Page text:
A congressional committee probing campus antisemitism is expanding its investigation to include Columbia University and demanding the Ivy League school turn over a trove of documents to lawmakers.
In a 16-page letter delivered to Columbia leaders Monday afternoon, Rep. Virginia Foxx, the Republican chairwoman of the House Education and Workforce Committee, informed the university her panel is investigating Columbia’s “failure to protect Jewish students.”
“We have grave concerns regarding the inadequacy of Columbia’s response to antisemitism on its campus,” Foxx wrote in the letter, citing an “environment of pervasive antisemitism” that goes back more than two decades.
Foxx is requesting that Columbia officials produce a mountain of documents to aid the investigation by February 26.
The wide-ranging request for documents includes reports on antisemitic incidents since early 2021; the findings of disciplinary action against faculty and students; documents on action taken against student groups related to conduct involving Jews; records of requests to protest at the university; all communications since early 2021 referring to antisemitism involving university officials; and information on foreign donations, including funding from Qatari sources.
Foxx cited a “pattern of deeply troubling” incidents at Columbia in recent months, including “assaults, harassment and vandalism.”
Columbia is the fourth university targeted by the House investigation on campus antisemitism, joining Harvard University, the University of Pennsylvania and the Massachusetts Institute of Technology.
Columbia did not immediately respond to a request for comment.
Last month, Columbia spokesperson Samantha Slater said the university has been in touch with Foxx and her committee since last fall and looks forward to “continuing our cooperation” toward “our shared goal of combating antisemitism and other forms of hate.”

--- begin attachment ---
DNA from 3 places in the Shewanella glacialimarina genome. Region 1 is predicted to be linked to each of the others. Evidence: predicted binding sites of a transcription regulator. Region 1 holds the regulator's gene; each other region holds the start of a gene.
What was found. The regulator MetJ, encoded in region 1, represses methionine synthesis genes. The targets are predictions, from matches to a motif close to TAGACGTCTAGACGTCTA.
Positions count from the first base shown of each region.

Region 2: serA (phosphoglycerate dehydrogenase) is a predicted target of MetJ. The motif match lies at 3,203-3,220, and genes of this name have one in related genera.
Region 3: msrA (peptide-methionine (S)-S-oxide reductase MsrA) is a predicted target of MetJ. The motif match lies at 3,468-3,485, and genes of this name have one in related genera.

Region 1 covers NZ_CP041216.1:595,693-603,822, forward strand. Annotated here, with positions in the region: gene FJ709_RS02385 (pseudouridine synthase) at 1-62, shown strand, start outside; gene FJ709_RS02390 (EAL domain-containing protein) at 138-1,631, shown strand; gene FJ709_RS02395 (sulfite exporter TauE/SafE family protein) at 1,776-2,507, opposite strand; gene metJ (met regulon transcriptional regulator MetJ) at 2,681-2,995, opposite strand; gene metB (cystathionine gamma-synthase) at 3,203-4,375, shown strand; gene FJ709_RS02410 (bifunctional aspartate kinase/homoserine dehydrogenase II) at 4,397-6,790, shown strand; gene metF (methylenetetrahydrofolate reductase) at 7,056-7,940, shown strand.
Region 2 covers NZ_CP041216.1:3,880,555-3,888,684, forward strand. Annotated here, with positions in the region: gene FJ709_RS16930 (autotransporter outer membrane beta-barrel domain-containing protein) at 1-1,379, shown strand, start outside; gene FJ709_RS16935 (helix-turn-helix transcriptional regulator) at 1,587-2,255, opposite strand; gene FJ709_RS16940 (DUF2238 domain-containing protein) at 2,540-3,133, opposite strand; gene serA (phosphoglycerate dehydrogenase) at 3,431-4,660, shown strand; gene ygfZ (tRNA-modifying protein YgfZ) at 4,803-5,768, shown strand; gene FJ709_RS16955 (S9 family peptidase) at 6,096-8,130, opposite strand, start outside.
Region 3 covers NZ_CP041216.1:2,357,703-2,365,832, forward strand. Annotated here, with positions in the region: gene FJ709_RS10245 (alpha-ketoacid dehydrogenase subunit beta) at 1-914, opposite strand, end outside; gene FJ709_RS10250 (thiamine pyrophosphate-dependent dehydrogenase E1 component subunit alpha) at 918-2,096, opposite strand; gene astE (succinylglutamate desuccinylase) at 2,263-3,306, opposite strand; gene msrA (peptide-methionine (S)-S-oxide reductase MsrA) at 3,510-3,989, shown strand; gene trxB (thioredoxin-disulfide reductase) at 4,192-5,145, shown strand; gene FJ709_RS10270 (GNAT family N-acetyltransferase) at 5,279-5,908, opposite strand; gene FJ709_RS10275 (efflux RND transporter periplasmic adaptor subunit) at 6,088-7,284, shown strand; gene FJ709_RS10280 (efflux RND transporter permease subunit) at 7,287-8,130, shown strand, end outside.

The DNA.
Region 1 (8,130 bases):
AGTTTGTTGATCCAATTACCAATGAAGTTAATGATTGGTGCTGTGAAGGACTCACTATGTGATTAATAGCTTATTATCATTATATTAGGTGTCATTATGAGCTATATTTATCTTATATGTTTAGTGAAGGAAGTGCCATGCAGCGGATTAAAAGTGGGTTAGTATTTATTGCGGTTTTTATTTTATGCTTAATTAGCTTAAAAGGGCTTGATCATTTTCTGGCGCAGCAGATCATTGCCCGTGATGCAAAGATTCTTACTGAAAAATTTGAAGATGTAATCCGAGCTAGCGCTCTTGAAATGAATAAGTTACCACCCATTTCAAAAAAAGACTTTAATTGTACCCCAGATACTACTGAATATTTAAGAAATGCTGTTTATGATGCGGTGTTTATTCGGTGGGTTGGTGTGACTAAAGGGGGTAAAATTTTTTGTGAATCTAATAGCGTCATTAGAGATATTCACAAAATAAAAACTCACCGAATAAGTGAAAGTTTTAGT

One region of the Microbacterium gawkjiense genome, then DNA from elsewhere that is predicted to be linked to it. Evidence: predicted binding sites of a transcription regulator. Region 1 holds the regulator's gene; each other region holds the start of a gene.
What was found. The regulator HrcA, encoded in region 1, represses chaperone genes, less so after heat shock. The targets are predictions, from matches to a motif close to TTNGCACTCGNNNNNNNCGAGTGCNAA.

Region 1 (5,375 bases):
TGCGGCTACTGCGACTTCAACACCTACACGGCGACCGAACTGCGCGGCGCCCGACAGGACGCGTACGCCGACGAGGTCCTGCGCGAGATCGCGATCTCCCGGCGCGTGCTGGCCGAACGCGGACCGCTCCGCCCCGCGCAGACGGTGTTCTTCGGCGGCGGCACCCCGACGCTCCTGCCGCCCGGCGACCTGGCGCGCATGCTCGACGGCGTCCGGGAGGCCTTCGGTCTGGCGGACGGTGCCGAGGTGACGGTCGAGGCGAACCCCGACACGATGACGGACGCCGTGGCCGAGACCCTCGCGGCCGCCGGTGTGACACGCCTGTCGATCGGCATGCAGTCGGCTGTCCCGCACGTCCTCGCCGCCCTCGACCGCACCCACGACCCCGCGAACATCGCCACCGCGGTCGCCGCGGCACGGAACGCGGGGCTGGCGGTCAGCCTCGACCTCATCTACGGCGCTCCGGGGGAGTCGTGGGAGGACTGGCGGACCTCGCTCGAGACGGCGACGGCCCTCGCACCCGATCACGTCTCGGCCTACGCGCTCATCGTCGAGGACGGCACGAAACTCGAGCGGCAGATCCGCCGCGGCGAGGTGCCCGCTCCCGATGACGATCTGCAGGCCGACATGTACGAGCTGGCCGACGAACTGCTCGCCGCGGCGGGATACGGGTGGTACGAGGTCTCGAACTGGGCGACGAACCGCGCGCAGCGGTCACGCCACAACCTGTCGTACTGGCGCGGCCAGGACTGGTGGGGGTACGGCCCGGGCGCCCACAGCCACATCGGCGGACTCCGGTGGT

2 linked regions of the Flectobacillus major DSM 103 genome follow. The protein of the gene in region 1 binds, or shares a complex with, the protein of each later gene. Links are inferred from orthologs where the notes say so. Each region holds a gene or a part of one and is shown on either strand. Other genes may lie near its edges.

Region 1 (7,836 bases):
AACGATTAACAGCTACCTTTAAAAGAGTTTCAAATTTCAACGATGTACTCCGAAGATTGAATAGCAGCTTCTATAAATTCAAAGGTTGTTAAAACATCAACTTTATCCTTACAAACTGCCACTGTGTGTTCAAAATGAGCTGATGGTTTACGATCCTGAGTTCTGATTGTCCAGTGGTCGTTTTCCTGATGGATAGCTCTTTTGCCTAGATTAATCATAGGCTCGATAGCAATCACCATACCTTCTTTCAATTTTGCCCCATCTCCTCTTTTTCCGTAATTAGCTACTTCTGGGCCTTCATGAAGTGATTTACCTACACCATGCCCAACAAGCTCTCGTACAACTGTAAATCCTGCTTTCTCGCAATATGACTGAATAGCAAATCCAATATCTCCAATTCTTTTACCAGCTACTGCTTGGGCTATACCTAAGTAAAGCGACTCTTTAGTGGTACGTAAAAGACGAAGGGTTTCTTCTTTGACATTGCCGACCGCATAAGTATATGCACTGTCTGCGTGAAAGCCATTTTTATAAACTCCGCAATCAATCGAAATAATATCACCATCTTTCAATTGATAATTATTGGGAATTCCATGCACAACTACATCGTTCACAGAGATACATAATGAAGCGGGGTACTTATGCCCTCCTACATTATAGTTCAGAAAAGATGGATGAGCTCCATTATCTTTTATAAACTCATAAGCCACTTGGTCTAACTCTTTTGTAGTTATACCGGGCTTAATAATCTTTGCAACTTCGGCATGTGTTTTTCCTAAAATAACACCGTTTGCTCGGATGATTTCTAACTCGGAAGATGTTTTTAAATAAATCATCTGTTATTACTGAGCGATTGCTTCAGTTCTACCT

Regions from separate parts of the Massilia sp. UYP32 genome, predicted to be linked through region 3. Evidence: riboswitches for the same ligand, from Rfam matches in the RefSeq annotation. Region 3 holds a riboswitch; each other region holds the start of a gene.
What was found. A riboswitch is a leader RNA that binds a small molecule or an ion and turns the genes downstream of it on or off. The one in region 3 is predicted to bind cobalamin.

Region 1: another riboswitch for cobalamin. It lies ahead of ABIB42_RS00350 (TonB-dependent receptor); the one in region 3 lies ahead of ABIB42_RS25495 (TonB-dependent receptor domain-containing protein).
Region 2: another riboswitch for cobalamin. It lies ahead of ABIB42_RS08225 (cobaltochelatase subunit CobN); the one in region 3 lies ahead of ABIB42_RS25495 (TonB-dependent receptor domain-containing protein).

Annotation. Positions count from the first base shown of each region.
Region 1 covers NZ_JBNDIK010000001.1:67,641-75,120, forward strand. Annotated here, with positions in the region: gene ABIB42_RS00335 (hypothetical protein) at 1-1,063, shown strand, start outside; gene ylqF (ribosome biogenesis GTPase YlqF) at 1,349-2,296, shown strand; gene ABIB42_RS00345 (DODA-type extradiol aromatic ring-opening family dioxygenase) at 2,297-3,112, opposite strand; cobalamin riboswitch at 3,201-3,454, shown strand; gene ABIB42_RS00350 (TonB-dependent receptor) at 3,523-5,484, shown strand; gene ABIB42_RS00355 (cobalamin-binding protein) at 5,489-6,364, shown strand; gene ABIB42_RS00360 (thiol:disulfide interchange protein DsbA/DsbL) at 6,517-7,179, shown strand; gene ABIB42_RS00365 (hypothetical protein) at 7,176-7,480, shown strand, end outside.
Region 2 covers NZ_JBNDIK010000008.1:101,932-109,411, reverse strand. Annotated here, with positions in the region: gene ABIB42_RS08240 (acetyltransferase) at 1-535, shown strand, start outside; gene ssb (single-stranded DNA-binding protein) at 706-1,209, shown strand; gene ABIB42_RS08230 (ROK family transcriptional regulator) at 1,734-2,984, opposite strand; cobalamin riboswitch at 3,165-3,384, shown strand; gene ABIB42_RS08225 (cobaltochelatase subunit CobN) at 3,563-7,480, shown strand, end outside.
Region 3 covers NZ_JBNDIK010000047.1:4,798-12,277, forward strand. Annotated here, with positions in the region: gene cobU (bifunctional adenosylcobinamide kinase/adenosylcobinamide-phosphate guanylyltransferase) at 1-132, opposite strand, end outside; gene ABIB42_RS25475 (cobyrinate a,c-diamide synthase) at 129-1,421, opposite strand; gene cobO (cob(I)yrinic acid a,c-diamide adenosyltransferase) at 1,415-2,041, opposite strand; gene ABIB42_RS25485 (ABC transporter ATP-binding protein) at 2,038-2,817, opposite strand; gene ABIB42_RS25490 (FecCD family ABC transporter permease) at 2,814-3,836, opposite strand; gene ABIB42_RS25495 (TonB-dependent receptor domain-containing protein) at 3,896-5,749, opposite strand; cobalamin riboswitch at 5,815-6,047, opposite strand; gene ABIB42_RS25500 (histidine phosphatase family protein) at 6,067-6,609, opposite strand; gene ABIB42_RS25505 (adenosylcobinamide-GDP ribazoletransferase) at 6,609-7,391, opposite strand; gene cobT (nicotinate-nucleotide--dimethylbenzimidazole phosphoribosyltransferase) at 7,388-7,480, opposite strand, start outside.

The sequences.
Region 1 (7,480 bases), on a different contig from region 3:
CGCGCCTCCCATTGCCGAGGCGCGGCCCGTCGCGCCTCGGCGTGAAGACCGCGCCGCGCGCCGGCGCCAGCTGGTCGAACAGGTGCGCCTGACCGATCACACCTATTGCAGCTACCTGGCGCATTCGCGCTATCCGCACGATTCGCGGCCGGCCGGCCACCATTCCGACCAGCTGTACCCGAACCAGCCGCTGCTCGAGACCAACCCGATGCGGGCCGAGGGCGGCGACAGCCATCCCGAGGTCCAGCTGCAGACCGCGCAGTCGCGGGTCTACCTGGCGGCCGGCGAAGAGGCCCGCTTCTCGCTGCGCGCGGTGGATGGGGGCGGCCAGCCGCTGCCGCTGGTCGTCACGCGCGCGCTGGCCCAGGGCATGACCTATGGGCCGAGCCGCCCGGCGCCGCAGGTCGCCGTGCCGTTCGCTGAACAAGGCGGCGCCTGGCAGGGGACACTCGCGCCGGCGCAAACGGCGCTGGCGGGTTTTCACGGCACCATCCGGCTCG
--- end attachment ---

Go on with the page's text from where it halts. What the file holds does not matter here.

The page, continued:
Foxx previously hinted that the investigation could expand to Columbia, telling CNN last month that the committee was “looking at other schools” and lawmakers are “quite well aware” of Columbia. Foxx also suggested the committee could expand its investigation to include Cornell University.
Ccongressional scrutiny for Columbia is in addition to a probe from federal regulators.
In November, the Department of Education launched an investigation into Columbia and other schools after receiving complaints about alleged incidents of antisemitism and Islamophobia.
Columbia President Minouche Shafik was invited to testify before Congress in December during what turned out to be a disastrous hearing for the leaders of Harvard, UPenn and MIT. Shafik declined the invitation due to a scheduling conflict, according to the Columbia Spectator.
Tensions have been running high on Columbia’s campus since the October 7 terror attack by Hamas on Israel.
Last fall, a Columbia student hanging posters on campus in support of Israel was assaulted. Days later, a mobile billboard truck drove outside the entrance of Columbia displaying the names and faces of students who a conservative nonprofit said were linked to a statement blaming Israel for the Hamas terror attack.
Shai Davidai, an assistant professor at the Columbia Business School, called Shafik a “coward” in a fiery speech last year criticizing the university president for failing to quiet “pro-terror” voices at the school.
Columbia launched a task force on antisemitism on November 1 in response to a “series of antisemitic incidents on campus.” Columbia leaders said the task force would be designed to fight “this ancient, but terribly resilient, form of hatred.”
Last week, Foxx gave a final warning to Harvard to turn over high-priority documents lawmakers are seeking by 5 pm on February 14 or face a subpoena.
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